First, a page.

Following the former social democratic leader Jens Stoltenberg’s move to Brussels to take the reins at NATO, his successor Jonas Gahr Støre is taking his first shot at winning back power for the Labour party. In May 2017, the party enjoyed a whopping 33 per cent support in the polls, and the left-wing block look set for a seemingly clear majority. Since then, however, the race has tightened considerably. By August, the Labour party had dipped to an average of 27 per cent, which is a disastrous result for them. As a result, several polls show the centre-right block maintaining its majority.

The agrarian Centre party and the Socialist Left party are expected to increase their share of the votes. Their success might be explained by the issues they are highlighting in the campaign. The Centre party is popular among those voters dissatisfied with the current government’s policy for increased centralisation and urbanisation in Norway. The party has traditionally represented voters in agriculture, but to an increasing extent is also gaining wider support from voters who live outside the large and growing cities in Norway. The Socialist Left party’s expected success comes from their systematic focus on increased inequality, a development that many Norwegians fear. Furthermore, the Green party, which had its national breakthrough in the parliamentary election in 2013, where they gained a seat in parliament for the first time, is also expected to increase its share of the vote. In addition, the extreme-left Red party might make it into parliament. All these parties have announced that they will support a Labour party government or that they will not support a government with the Progress party.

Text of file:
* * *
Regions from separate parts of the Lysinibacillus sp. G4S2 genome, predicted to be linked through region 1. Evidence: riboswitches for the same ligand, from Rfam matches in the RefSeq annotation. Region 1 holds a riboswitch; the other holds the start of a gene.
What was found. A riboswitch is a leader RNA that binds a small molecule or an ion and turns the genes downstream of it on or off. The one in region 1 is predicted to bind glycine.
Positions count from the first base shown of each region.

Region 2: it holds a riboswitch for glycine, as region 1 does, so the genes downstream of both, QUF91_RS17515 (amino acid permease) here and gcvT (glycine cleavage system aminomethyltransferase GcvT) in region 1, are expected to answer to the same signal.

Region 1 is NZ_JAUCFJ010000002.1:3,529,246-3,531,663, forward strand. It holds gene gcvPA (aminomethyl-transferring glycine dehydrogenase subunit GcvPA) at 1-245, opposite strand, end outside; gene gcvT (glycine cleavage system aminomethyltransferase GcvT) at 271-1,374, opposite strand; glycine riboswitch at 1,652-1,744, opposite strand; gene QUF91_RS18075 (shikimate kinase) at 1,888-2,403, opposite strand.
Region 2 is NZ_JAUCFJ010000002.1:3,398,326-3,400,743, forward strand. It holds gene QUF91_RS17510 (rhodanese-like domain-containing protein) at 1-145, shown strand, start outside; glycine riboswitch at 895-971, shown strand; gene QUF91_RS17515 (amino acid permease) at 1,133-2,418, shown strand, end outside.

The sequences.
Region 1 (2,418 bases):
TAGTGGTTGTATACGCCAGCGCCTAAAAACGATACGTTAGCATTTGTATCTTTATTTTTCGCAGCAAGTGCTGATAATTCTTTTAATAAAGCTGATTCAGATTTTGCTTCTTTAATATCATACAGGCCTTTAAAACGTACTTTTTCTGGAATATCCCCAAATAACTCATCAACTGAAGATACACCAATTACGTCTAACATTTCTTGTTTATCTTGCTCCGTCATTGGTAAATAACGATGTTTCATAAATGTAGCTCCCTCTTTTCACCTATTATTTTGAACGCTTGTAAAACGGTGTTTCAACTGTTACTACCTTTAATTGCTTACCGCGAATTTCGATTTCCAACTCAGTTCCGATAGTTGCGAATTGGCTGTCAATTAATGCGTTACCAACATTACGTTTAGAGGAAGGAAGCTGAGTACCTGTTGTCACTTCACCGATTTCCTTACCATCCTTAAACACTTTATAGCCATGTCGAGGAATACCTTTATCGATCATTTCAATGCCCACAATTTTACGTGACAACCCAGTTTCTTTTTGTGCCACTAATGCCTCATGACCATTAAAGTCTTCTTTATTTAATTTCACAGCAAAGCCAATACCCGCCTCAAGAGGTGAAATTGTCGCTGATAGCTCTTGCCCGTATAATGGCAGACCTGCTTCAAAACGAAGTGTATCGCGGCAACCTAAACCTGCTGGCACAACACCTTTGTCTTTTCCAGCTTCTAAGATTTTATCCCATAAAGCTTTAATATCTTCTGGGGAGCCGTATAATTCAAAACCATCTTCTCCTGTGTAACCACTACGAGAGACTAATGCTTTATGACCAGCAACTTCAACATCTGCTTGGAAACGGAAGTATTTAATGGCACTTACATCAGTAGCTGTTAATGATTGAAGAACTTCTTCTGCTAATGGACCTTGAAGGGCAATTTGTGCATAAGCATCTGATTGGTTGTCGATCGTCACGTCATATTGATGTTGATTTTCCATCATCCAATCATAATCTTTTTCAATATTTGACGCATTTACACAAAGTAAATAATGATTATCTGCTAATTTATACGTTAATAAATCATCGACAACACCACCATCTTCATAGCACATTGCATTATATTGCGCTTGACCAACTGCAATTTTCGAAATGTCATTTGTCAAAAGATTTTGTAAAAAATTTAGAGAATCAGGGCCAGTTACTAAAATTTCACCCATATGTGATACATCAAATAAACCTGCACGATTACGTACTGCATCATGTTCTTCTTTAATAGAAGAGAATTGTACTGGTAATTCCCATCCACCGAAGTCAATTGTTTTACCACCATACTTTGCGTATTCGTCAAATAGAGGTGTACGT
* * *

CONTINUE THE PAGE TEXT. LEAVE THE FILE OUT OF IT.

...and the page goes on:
The diverging polls have dominated the headlines, stealing attention from substantive debate as the networks and media outlets announce new poll results seemingly every day. The party leaders spend a disproportionate amount of their time commenting on the results and the consequences for their strategy – rather than talk about their policy ideas. In particular, the decline in the polls for Labour and its leader has dominated the headlines, regardless of the fact that the Conservative party, that currently holds the position of prime minister, is also performing poorly in the polls.

The Labour party are accused by the right-wing block of constructing its campaign around a negative narrative about Norway’s economic situation. The voters do not recognise this bleak picture, the governing parties argue, referring to improving economic indicators in recent months. Støre’s reply is that the current prime minister, Erna Solberg from the Conservative party, is responsible for transforming Norway into a harsher society. To support his claim, Støre has pointed to increased inequality between rich and poor, and the right-wing populist rhetoric dominating the debates on migration and religion. Faced with growth in poverty rates, a lack of opportunities for an increasing numbers of Norwegians outside the labour market, the right-wing block has tried to focus attention on value-related debates.

One explanation for Labour’s dipping numbers may be the increased number of voters who do not know which party to vote for: at the beginning of August, a staggering 800,000 voters out of 3,750,000 had not decided on a party. Four weeks later, the number had increased to over 900,000 voters, a highly unusual development during the last weeks of the election campaign. According to Frank Aarebrot, a professor in comparative politics at the University of Bergen, Labour has been hit hardest by this shift.

Voters are said to be confused, maybe because of the fragmentation of the media landscape we have seen in Norway in recent years. As in many countries, traditional media is facing heightened competition from the digital media, and the parties are using social media channels more actively. The sheer plethora of small and large media outlets covering the election makes it more difficult for the parties to reach a majority of the voters with the same message.

Ahead of the election next Monday, no one dares to predict how the night will end. However, it is possible to predict how posterity will record the parliamentary election in 2017: a chaotic campaign.

Photo credit: Ryan Rodrick Beiler / Shutterstock.com